The Latest: Negotiations on online car-rental rules continue
SPRINGFIELD, Ill. (AP) — The Latest on action in the Illinois General Assembly (all times local):
A Democratic lawmaker pushing regulation for so-called peer-to-peer car rentals says he will continue negotiating a resolution.
House Deputy Majority Leader Arthur Turner of Chicago says he will forgo a vote to override Gov. Bruce Rauner’s veto of his regulatory legislation. It would subject cars used for rental through online apps such as Turo and Getaround to safety rules and tax collection required for rental-car companies .
Republican Gov. Bruce Rauner vetoed the plan. He says it would “smother” growth of an innovative industry and suggested a rewrite of the regulations.
The Senate voted to weeks ago to override the veto.
Turner plans to negotiate a deal with interested parties and present new legislation when the next General Assembly convenes in January.
Greg Scott of the American Car Rental Association says in a statement that he welcomes discussions “to ensure greater consistency, fairness and safety” in the industry.
The bill is SB2641 .
A proposed ban on tobacco sales to those under 21 has failed in the House.
The House voted 62-45 Wednesday to override Republican Gov. Bruce Rauner’s veto of the measure. But it needed 71 votes to succeed.
The legislation backed by health advocates would set a minimum age of 21 to buy cigarettes, cigars, snuff and chew, and nicotine-based products such as e-cigarettes and vaping materials . The American Lung Association cites figures showing that 95 percent of long-term smokers begin the addictive habit before turning 21.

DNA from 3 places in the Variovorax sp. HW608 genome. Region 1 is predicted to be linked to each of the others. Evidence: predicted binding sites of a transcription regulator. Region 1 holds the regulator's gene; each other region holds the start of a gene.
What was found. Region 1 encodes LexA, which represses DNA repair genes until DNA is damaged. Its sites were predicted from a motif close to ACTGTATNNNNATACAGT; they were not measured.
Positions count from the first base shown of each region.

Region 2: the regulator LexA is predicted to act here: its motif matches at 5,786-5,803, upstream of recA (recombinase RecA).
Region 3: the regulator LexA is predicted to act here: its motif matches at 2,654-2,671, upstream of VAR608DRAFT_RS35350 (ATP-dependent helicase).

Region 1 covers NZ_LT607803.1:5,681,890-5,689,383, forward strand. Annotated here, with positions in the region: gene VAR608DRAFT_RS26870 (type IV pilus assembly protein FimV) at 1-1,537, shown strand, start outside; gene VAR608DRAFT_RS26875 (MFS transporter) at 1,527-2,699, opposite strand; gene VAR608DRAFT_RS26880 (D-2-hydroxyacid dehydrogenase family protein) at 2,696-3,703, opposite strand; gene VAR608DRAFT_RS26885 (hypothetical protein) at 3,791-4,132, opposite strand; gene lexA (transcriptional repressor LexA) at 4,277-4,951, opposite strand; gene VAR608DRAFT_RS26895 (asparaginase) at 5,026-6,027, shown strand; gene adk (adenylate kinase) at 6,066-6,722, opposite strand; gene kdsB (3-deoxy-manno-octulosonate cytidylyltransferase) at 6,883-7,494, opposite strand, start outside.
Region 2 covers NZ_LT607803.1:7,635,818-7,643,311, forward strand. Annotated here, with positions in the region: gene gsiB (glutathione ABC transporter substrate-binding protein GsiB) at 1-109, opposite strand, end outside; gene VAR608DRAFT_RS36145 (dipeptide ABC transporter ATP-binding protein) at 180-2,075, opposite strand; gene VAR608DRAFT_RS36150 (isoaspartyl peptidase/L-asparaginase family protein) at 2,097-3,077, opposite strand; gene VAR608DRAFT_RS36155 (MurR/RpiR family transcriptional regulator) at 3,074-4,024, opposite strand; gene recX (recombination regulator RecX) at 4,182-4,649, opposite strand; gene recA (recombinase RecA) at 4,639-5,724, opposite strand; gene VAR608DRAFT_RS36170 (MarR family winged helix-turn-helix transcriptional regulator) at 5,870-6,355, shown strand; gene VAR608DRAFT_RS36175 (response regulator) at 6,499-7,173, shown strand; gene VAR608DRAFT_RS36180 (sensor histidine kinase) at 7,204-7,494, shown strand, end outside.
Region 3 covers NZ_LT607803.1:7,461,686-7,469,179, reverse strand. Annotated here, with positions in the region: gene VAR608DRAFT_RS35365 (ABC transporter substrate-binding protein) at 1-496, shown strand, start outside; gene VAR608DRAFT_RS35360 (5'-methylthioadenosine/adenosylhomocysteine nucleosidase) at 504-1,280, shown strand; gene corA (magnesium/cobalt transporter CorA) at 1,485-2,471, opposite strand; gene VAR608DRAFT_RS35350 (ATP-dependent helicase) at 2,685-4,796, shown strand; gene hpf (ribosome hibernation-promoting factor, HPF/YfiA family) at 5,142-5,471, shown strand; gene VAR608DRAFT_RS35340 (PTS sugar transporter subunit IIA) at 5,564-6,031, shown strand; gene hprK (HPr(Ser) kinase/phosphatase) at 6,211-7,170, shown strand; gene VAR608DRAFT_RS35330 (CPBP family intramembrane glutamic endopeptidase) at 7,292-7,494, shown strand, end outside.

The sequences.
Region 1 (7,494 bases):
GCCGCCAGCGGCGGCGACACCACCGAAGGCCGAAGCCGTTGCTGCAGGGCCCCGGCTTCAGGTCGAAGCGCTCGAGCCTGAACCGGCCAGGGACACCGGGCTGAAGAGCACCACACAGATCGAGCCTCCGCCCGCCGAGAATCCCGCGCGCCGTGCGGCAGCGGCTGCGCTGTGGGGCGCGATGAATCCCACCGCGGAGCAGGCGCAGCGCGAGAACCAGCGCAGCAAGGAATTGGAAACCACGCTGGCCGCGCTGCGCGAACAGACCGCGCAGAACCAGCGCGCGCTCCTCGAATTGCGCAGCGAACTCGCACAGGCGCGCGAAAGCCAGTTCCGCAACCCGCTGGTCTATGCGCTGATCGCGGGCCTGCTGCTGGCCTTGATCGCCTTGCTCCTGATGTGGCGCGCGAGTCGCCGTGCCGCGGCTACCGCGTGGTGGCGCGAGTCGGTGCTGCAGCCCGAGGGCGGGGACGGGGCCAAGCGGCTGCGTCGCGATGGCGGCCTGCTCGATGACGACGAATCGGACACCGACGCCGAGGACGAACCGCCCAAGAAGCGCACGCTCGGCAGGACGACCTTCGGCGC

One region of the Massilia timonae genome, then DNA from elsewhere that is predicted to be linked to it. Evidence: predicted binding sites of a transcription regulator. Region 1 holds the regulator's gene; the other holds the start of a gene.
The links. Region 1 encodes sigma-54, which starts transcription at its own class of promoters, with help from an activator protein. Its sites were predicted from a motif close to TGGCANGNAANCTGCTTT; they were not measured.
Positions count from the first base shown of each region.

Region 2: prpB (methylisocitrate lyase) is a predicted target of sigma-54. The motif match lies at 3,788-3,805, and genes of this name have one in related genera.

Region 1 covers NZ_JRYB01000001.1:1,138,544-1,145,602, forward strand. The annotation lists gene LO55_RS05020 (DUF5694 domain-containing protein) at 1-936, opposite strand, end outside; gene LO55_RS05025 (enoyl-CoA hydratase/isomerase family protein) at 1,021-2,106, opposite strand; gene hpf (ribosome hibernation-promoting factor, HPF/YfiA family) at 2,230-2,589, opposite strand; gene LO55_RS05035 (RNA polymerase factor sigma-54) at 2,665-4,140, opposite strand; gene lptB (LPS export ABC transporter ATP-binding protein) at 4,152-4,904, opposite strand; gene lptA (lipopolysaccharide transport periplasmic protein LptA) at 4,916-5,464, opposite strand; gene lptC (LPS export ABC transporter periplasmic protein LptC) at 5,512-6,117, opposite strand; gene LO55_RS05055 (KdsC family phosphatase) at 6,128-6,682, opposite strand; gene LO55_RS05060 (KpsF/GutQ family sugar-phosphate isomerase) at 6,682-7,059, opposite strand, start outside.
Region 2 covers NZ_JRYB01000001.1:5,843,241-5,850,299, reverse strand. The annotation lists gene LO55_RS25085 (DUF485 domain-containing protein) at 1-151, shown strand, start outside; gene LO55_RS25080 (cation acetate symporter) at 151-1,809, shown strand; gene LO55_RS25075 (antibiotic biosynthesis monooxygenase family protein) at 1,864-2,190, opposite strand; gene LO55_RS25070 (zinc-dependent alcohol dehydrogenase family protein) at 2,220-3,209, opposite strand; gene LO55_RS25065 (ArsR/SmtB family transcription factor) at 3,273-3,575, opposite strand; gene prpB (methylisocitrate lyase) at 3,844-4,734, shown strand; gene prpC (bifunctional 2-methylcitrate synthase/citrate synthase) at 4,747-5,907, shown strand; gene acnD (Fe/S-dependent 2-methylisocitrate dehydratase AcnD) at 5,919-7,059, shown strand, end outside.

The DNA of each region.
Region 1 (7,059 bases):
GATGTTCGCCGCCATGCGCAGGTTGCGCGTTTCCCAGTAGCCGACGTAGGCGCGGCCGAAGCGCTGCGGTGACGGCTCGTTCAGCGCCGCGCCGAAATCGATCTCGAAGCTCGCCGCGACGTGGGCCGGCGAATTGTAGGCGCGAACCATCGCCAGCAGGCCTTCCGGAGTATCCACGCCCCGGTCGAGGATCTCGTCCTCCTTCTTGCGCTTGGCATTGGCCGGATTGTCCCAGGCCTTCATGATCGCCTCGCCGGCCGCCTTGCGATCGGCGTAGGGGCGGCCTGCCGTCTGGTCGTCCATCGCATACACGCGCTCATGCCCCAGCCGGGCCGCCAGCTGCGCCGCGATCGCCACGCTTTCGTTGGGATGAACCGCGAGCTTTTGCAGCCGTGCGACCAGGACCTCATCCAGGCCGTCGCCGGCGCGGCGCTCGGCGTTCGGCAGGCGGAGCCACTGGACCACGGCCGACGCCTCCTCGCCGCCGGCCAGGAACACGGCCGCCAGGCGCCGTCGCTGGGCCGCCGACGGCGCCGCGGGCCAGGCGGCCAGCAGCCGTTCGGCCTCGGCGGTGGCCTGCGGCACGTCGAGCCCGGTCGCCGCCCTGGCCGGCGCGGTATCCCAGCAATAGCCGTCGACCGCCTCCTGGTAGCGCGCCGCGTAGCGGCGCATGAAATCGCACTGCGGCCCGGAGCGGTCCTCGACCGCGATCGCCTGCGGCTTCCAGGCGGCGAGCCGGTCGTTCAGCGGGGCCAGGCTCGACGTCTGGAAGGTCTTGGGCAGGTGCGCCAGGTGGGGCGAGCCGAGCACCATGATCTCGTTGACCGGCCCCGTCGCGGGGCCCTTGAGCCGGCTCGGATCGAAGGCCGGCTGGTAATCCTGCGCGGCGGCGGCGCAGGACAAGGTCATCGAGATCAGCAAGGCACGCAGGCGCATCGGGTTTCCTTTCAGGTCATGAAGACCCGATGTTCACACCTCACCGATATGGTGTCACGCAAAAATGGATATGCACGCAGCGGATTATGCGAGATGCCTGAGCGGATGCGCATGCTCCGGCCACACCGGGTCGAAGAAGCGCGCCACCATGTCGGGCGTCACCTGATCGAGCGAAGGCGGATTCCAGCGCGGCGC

But opponents argued that 18-year-olds may vote and serve in the military. They should be able to decide whether to smoke. Critics also took aim at the lack of penalties in the proposal and that consumers on Illinois’ borders would simply buy in other states.
The bill is SB2332 .
Local police officials now have 90 days to decide on helping immigrant victims of crime get visas to stay in the U.S.
The House voted 73-34 Wednesday to override Republican Gov. Bruce Rauner’s veto on the measure. The House vote makes the law effective.
Federal law allows immigrants who are victims of serious crimes to apply for visas to stay . They must cooperate with police investigations. Police must sign paperwork verifying their help.
Democrats in the General Assembly believe some agencies are lackadaisical about the paperwork. The law gives them 90 days to sign the paperwork — or decide not to.
Rauner vetoed the plan because he said it put too much pressure on local departments who don’t have personnel or resources to respond that quickly.
The bill is SB34 .
The Illinois General Assembly convenes Wednesday as its fall session winds down.
The House voted Tuesday to override a veto on raising to $2 million the cap on damage awards in lawsuits against the state. The law is now in effect.
Supporters say the $100,000 cap set in the early 1970s didn’t fairly compensate victims. Republican Gov. Bruce Rauner had suggested a $300,000 cap.
Override votes on key measures remain. The House has yet to take action on an override approved by the Senate on legislation setting a deadline for police to help cooperative immigrant crime victims get U.S. visas. Another Senate-approved override would reverse a veto on banning tobacco sales to those under 21 .
The fall session ends Thursday.